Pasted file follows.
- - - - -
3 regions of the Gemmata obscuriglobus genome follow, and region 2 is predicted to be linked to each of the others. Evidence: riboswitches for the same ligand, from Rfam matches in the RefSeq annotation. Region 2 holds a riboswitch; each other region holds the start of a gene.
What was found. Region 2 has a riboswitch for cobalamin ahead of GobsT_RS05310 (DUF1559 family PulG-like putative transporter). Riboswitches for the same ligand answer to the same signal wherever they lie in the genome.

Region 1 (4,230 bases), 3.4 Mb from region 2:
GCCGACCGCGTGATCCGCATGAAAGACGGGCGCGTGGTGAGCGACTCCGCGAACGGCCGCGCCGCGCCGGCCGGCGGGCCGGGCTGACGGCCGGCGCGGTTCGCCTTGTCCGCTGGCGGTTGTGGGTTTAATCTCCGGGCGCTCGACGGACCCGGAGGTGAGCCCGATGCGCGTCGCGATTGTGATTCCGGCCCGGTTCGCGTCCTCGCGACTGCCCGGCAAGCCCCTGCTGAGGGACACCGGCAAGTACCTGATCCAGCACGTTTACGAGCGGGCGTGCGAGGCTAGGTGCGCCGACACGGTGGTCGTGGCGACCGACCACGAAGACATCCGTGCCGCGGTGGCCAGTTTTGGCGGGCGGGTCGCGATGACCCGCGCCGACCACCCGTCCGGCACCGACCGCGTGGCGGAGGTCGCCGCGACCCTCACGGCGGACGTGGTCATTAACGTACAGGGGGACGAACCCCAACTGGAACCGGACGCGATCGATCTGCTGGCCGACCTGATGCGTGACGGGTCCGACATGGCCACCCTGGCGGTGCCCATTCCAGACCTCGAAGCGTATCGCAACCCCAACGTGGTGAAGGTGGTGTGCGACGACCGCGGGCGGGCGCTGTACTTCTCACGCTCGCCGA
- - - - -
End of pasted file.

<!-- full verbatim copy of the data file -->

3 regions of the Gemmata obscuriglobus genome follow, and region 2 is predicted to be linked to each of the others. Evidence: riboswitches for the same ligand, from Rfam matches in the RefSeq annotation. Region 2 holds a riboswitch; each other region holds the start of a gene.
What was found. Region 2 has a riboswitch for cobalamin ahead of GobsT_RS05310 (DUF1559 family PulG-like putative transporter). Riboswitches for the same ligand answer to the same signal wherever they lie in the genome.

Region 1 (4,230 bases), 3.4 Mb from region 2:
GCCGACCGCGTGATCCGCATGAAAGACGGGCGCGTGGTGAGCGACTCCGCGAACGGCCGCGCCGCGCCGGCCGGCGGGCCGGGCTGACGGCCGGCGCGGTTCGCCTTGTCCGCTGGCGGTTGTGGGTTTAATCTCCGGGCGCTCGACGGACCCGGAGGTGAGCCCGATGCGCGTCGCGATTGTGATTCCGGCCCGGTTCGCGTCCTCGCGACTGCCCGGCAAGCCCCTGCTGAGGGACACCGGCAAGTACCTGATCCAGCACGTTTACGAGCGGGCGTGCGAGGCTAGGTGCGCCGACACGGTGGTCGTGGCGACCGACCACGAAGACATCCGTGCCGCGGTGGCCAGTTTTGGCGGGCGGGTCGCGATGACCCGCGCCGACCACCCGTCCGGCACCGACCGCGTGGCGGAGGTCGCCGCGACCCTCACGGCGGACGTGGTCATTAACGTACAGGGGGACGAACCCCAACTGGAACCGGACGCGATCGATCTGCTGGCCGACCTGATGCGTGACGGGTCCGACATGGCCACCCTGGCGGTGCCCATTCCAGACCTCGAAGCGTATCGCAACCCCAACGTGGTGAAGGTGGTGTGCGACGACCGCGGGCGGGCGCTGTACTTCTCACGCTCGCCGA